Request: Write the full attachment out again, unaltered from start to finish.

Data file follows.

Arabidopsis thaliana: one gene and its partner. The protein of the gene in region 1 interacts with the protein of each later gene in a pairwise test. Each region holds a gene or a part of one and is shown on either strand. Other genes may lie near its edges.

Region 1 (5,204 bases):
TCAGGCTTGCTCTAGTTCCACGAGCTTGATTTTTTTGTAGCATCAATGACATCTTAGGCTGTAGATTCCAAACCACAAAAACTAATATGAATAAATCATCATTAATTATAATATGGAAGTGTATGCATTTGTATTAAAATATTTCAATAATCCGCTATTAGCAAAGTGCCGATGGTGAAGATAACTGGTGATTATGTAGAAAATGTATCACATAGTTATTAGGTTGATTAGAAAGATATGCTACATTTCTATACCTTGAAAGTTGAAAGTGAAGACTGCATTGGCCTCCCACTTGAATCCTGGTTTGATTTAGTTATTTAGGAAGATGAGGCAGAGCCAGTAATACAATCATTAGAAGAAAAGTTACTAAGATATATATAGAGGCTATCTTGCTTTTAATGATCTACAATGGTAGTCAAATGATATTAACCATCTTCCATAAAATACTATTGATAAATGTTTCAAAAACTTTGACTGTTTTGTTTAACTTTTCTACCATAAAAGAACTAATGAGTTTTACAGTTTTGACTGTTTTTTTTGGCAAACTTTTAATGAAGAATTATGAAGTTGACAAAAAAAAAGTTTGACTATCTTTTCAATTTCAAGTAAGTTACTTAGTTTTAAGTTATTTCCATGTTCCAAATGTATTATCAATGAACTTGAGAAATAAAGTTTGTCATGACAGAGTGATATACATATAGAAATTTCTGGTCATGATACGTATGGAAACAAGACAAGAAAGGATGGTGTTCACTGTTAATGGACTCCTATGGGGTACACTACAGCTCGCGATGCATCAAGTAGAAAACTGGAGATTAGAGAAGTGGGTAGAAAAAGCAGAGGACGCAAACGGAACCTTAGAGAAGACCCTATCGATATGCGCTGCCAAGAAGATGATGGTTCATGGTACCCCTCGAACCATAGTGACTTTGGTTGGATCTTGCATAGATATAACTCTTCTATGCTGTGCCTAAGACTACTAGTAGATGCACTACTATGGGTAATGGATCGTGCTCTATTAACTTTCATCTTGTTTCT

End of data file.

Arabidopsis thaliana: one gene and its partner. The protein of the gene in region 1 interacts with the protein of each later gene in a pairwise test. Each region holds a gene or a part of one and is shown on either strand. Other genes may lie near its edges.

Region 1 (5,204 bases):
TCAGGCTTGCTCTAGTTCCACGAGCTTGATTTTTTTGTAGCATCAATGACATCTTAGGCTGTAGATTCCAAACCACAAAAACTAATATGAATAAATCATCATTAATTATAATATGGAAGTGTATGCATTTGTATTAAAATATTTCAATAATCCGCTATTAGCAAAGTGCCGATGGTGAAGATAACTGGTGATTATGTAGAAAATGTATCACATAGTTATTAGGTTGATTAGAAAGATATGCTACATTTCTATACCTTGAAAGTTGAAAGTGAAGACTGCATTGGCCTCCCACTTGAATCCTGGTTTGATTTAGTTATTTAGGAAGATGAGGCAGAGCCAGTAATACAATCATTAGAAGAAAAGTTACTAAGATATATATAGAGGCTATCTTGCTTTTAATGATCTACAATGGTAGTCAAATGATATTAACCATCTTCCATAAAATACTATTGATAAATGTTTCAAAAACTTTGACTGTTTTGTTTAACTTTTCTACCATAAAAGAACTAATGAGTTTTACAGTTTTGACTGTTTTTTTTGGCAAACTTTTAATGAAGAATTATGAAGTTGACAAAAAAAAAGTTTGACTATCTTTTCAATTTCAAGTAAGTTACTTAGTTTTAAGTTATTTCCATGTTCCAAATGTATTATCAATGAACTTGAGAAATAAAGTTTGTCATGACAGAGTGATATACATATAGAAATTTCTGGTCATGATACGTATGGAAACAAGACAAGAAAGGATGGTGTTCACTGTTAATGGACTCCTATGGGGTACACTACAGCTCGCGATGCATCAAGTAGAAAACTGGAGATTAGAGAAGTGGGTAGAAAAAGCAGAGGACGCAAACGGAACCTTAGAGAAGACCCTATCGATATGCGCTGCCAAGAAGATGATGGTTCATGGTACCCCTCGAACCATAGTGACTTTGGTTGGATCTTGCATAGATATAACTCTTCTATGCTGTGCCTAAGACTACTAGTAGATGCACTACTATGGGTAATGGATCGTGCTCTATTAACTTTCATCTTGTTTCT